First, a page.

|Absolute declarations -|
Like painting yourself into a corner.
It seemed I could not escape, "The Question".
Back then you were either a cross-dresser or a transsexual and transitioning bridged the two. Everyone had to fit into either of those categories. There were support groups, of that day, that discriminated and excluded you from attending if you were transitioning or transsexual.
Several groups that I attended were never comfortable with my presentation/attending and my not declaring which category I represented. That is why the two groups I founded were open, allowing anyone to attend. No declarations needed.
As these two, “must-fit-all", terms finally fade into obscurity I personally like the transgender descriptor. We have all come to understand that gender is truly a spectrum and what may work for someone today, may not be best for tomorrow. Situations and desires change.
I never thought I was a true transsexual (born in the wrong body), but always knew I was not just cross-dressing. My need for expression, acceptance and interaction runs much deeper than erotic relief.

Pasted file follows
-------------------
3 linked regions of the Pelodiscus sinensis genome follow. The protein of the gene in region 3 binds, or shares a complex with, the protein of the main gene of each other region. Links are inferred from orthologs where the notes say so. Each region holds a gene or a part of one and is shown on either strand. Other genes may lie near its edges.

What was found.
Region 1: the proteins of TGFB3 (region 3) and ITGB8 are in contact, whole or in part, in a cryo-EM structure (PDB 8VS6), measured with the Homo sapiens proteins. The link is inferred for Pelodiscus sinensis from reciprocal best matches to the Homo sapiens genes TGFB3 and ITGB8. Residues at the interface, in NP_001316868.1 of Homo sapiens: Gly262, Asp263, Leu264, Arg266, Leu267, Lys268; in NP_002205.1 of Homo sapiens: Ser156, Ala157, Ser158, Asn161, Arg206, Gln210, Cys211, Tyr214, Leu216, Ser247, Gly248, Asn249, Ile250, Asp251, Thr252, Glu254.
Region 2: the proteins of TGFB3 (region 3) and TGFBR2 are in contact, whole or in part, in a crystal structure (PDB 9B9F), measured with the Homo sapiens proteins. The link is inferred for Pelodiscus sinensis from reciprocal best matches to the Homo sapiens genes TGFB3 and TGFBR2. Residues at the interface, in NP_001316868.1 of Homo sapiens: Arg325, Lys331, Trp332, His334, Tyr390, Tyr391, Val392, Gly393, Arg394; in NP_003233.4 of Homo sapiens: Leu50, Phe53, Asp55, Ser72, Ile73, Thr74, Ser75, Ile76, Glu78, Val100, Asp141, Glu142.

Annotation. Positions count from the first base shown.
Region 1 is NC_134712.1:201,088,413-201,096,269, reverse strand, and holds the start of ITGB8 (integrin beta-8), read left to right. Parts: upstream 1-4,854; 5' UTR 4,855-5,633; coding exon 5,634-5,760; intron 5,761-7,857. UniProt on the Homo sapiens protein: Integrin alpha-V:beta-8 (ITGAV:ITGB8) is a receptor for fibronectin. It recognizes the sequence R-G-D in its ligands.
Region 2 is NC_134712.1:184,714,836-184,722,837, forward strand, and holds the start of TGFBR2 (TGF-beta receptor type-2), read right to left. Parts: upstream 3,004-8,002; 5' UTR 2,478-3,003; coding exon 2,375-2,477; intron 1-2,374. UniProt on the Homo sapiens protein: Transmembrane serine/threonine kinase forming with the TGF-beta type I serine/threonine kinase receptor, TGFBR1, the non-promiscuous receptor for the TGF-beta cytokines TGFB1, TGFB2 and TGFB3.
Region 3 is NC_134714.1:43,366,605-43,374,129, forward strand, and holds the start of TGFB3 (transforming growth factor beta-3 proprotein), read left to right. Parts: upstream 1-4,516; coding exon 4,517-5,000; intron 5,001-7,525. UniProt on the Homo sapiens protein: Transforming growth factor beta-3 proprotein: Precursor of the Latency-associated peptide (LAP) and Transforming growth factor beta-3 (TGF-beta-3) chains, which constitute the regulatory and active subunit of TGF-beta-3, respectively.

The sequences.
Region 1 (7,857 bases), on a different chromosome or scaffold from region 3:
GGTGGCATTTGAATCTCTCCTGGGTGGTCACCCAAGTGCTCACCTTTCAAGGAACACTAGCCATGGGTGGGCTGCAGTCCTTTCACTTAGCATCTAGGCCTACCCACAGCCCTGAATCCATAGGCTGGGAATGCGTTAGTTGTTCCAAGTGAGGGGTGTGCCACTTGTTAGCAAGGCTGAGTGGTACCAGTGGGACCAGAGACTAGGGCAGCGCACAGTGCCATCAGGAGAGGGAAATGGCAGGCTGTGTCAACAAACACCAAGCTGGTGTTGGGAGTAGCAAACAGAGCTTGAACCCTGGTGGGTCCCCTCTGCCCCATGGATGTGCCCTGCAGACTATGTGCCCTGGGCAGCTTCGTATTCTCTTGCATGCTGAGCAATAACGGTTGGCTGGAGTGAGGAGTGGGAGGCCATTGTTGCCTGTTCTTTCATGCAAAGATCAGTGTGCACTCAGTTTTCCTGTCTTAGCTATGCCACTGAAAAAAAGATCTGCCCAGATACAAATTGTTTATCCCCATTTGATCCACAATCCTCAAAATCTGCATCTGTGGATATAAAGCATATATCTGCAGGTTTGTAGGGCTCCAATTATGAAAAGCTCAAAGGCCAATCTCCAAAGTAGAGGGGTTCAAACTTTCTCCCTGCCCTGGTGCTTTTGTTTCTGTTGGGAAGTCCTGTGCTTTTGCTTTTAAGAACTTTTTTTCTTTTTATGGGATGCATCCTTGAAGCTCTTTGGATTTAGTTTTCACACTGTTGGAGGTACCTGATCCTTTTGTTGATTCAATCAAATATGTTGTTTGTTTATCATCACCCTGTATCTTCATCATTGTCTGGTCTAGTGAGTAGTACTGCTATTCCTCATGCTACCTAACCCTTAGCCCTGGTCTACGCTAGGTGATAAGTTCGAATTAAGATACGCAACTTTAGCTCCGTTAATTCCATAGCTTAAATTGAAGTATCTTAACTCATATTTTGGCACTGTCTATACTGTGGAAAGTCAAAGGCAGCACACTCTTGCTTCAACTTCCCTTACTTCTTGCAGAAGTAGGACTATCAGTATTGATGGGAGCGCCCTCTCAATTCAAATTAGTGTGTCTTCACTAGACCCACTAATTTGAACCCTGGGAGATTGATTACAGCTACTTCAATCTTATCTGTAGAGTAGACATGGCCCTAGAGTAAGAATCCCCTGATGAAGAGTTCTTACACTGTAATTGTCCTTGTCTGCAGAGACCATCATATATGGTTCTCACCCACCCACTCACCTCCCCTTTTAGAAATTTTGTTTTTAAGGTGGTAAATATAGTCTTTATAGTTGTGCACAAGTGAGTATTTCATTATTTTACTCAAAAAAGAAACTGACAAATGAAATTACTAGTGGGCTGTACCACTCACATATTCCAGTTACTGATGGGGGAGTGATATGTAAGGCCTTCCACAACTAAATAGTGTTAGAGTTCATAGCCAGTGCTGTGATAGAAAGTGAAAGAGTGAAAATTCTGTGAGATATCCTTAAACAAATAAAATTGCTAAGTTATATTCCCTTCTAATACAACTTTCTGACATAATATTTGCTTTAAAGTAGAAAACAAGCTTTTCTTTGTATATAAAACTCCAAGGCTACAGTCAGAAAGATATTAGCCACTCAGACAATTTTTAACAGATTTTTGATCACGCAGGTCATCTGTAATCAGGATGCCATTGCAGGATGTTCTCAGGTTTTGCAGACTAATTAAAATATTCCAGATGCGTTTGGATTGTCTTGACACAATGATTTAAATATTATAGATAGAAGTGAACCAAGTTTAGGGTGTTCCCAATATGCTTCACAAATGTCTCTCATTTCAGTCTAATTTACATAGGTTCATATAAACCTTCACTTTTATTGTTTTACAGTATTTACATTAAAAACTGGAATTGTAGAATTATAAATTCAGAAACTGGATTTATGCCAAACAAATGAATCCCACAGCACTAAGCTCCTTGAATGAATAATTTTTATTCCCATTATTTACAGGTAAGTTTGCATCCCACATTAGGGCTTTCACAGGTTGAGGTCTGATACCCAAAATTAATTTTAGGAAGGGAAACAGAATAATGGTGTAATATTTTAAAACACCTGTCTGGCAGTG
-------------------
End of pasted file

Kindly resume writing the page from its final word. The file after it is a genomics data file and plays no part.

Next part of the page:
So is “gender-fluid” the new cross-dressing?
Dictionary.com gives us insight into the etymology of gender-fluid.
Gender-fluid is a non-binary gender identity that’s not fixed and is capable of changing over time.
The mid-1990's into the early 2000's was when trans identities, like gender-fluid identities, were finding their footing. Online communities, because of their private yet communal nature, were safe places for LGBTQ people and are where many first encountered the word gender-fluid.
The late 2000's and the 2010's were when the term truly began to be noticed, venturing somewhat out of online forums, especially in academic literature. This was also the time when millennials, of whom 12% identify as non-cisgender, were beginning to come of age. By 2011, gender-fluid had 37,000 hits on Google. In 2018, this increased to a staggering 2.3 million.
Social media has begun to catch up with the changing understanding, and growing acceptance, of non-binary gender. In 2014, Gender Fluid and gender-fluid were added as gender options to Facebook and OkCupid, respectively.
A person isn’t considered gender-fluid just because they like to wear typically masculine clothing one day and feminine clothing the next day—that is considered a form of gender expression. To be gender-fluid is chiefly a question of internal personal identity, and is, therefore, a psychological phenomenon.
Does "gender-fluid" fit for you? What is your opinion?